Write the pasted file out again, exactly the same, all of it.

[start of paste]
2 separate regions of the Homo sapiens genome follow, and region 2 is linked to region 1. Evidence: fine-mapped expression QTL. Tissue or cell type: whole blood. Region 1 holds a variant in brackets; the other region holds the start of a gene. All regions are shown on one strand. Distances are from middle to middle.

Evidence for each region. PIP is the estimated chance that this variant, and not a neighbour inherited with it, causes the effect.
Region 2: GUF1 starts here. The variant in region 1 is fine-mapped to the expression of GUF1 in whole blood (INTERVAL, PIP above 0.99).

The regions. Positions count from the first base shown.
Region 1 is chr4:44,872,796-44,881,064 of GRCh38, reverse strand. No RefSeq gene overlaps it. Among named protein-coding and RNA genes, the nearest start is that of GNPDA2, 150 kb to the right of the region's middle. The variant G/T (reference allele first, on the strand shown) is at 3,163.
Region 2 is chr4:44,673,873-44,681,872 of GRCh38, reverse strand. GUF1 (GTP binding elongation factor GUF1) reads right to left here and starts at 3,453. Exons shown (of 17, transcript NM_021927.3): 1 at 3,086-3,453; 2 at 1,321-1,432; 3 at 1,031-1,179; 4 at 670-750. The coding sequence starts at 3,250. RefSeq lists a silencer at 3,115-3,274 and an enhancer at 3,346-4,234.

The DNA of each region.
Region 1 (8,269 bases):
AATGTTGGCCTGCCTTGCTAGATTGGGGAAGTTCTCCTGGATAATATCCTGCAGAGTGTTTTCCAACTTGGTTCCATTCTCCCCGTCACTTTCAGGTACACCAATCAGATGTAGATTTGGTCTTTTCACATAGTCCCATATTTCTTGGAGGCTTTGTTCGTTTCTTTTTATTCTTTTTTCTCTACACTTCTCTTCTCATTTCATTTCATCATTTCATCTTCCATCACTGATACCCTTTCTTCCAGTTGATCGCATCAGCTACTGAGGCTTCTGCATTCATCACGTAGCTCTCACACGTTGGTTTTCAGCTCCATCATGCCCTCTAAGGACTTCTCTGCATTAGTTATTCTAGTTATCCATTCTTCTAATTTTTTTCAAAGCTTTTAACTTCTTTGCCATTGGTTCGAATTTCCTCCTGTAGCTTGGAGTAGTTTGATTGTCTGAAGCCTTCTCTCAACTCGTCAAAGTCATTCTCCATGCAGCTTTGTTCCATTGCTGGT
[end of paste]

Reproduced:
2 separate regions of the Homo sapiens genome follow, and region 2 is linked to region 1. Evidence: fine-mapped expression QTL. Tissue or cell type: whole blood. Region 1 holds a variant in brackets; the other region holds the start of a gene. All regions are shown on one strand. Distances are from middle to middle.

Evidence for each region. PIP is the estimated chance that this variant, and not a neighbour inherited with it, causes the effect.
Region 2: GUF1 starts here. The variant in region 1 is fine-mapped to the expression of GUF1 in whole blood (INTERVAL, PIP above 0.99).

The regions. Positions count from the first base shown.
Region 1 is chr4:44,872,796-44,881,064 of GRCh38, reverse strand. No RefSeq gene overlaps it. Among named protein-coding and RNA genes, the nearest start is that of GNPDA2, 150 kb to the right of the region's middle. The variant G/T (reference allele first, on the strand shown) is at 3,163.
Region 2 is chr4:44,673,873-44,681,872 of GRCh38, reverse strand. GUF1 (GTP binding elongation factor GUF1) reads right to left here and starts at 3,453. Exons shown (of 17, transcript NM_021927.3): 1 at 3,086-3,453; 2 at 1,321-1,432; 3 at 1,031-1,179; 4 at 670-750. The coding sequence starts at 3,250. RefSeq lists a silencer at 3,115-3,274 and an enhancer at 3,346-4,234.

The DNA of each region.
Region 1 (8,269 bases):
AATGTTGGCCTGCCTTGCTAGATTGGGGAAGTTCTCCTGGATAATATCCTGCAGAGTGTTTTCCAACTTGGTTCCATTCTCCCCGTCACTTTCAGGTACACCAATCAGATGTAGATTTGGTCTTTTCACATAGTCCCATATTTCTTGGAGGCTTTGTTCGTTTCTTTTTATTCTTTTTTCTCTACACTTCTCTTCTCATTTCATTTCATCATTTCATCTTCCATCACTGATACCCTTTCTTCCAGTTGATCGCATCAGCTACTGAGGCTTCTGCATTCATCACGTAGCTCTCACACGTTGGTTTTCAGCTCCATCATGCCCTCTAAGGACTTCTCTGCATTAGTTATTCTAGTTATCCATTCTTCTAATTTTTTTCAAAGCTTTTAACTTCTTTGCCATTGGTTCGAATTTCCTCCTGTAGCTTGGAGTAGTTTGATTGTCTGAAGCCTTCTCTCAACTCGTCAAAGTCATTCTCCATGCAGCTTTGTTCCATTGCTGGT